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While trying to teach my 4-y-o son the rules of chess, I found it difficult to explain the rules of check, checkmate and stalemate. Having already explained the moves of each piece and how capturing works, I found it much easier to say simply that one wins by capturing the other king.

Was this variant ever considered and would strategy be significantly different from normal chess? What are the essential differences between normal chess and this (arguably simpler to explain) variant?

What I can think of are the following:

  • there's more chance of losing due to a "silly mistake", by "stepping into check" or failing to move out of it.

  • a particular kind of stalemate is now impossible. If one is not currently checked but can only move into a check, then one loses, whereas in normal chess this is a stalemate.

These don't seem like crucial problems. Am I overlooking something else? How to "motivate" the normal rules when teaching chess to a child?

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Other than making stalemate impossible as you already mentioned, it doesn't seem to me like this would make a meaningful difference (or any difference) to the strategy of the game. If you allow your King to be captured, that's presumably the worst move you could possibly make, so with best play the King wouldn't be captured until after it has been checkmated conventionally anyway.

Especially when teaching the rules to a four-year-old, I'd say this house rule is totally benign, as long as it's eventually explained that it's nonstandard, once he's got a better grasp on the game.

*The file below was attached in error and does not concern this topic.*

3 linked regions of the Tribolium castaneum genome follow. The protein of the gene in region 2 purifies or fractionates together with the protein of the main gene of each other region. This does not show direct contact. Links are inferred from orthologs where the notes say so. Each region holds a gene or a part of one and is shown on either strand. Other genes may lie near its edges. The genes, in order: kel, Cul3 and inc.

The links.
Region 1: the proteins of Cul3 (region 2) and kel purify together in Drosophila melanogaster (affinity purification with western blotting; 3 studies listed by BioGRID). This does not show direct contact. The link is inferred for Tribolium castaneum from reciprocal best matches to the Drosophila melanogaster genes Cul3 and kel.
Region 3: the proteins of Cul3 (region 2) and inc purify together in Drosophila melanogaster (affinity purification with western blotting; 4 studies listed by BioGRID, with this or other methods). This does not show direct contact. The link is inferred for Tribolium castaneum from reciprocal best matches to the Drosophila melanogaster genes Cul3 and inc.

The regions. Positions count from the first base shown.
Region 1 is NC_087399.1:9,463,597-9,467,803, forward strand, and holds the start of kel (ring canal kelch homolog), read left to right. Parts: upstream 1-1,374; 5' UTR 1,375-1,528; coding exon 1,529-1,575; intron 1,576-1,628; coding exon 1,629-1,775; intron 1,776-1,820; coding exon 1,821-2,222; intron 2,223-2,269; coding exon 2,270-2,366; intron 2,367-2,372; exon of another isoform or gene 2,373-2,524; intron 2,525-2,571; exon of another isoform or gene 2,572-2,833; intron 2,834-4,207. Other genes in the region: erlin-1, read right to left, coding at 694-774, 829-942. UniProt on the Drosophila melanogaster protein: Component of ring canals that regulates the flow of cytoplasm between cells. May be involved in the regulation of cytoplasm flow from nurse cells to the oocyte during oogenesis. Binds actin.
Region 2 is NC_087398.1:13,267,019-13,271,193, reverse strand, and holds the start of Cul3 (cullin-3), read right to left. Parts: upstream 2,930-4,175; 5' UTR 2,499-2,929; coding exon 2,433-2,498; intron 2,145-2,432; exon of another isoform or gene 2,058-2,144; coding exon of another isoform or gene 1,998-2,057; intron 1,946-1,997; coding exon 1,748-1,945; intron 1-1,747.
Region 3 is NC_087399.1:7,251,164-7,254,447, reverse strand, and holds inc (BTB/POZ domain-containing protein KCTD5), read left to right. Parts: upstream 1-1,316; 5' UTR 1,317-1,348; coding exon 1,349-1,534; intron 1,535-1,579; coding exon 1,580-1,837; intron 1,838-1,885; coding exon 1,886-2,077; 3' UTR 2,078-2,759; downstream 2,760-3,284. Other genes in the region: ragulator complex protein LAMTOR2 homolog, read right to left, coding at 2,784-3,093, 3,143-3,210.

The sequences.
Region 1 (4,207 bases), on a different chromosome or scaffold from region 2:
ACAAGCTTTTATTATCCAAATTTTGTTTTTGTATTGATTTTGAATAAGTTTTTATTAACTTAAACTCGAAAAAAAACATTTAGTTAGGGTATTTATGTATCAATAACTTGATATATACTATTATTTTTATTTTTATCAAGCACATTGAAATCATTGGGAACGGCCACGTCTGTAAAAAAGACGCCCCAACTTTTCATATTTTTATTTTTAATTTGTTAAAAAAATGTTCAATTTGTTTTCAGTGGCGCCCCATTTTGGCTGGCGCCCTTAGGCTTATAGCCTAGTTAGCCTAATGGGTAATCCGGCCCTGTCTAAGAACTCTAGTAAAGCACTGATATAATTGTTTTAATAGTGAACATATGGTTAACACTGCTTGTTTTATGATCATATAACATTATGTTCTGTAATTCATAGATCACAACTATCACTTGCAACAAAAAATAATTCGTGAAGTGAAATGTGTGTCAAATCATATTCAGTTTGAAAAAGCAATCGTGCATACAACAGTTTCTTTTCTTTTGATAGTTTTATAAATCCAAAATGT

• Thanks, this confirms what I thought. Also, I found that historically, similar changes were considered before: en.wikipedia.org/wiki/Stalemate#Proposed_rule_change – László Kozma Jan 8 '15 at 15:03
  • There is a rule that a piece blocking check to its own king can give check to the enemy king. This rule is easiest to explain by reverting to your "house rules" to explain that whoever captures the enemy king first wins. – anotherguy May 6 '18 at 15:28
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It is a simplification of the rules which mostly does not seem to affect the opening and middle game. It does affect the end-game and in that case it seems to change the outcomes for the better, giving more wins to the player with material advantage. One other side-effect is that it eliminates the rationale for underpromotions (to rook or bishop) that only make sense when they avoid stalemate. In this sense only can it be said to make the game less rich, but this probably affects chess puzzles more than the game itself. Perhaps we'd just get more of a focus on puzzles aiming for a stalemate when that would be a win.

Other ways of regaining the lost flavor of underpromotions are possible, but require further changes. A sufficient condition for making underpromotion viable again, is to give both rook and bishop a move that the queen does not have. The mildest possiblity might be to restrict the queen to a range of 5 or 6 (instead of the usual 7 on an 8x8 board) or giving both rooks and bishops an additional jump to the second square in their usual path (in addition to their one-square jump).

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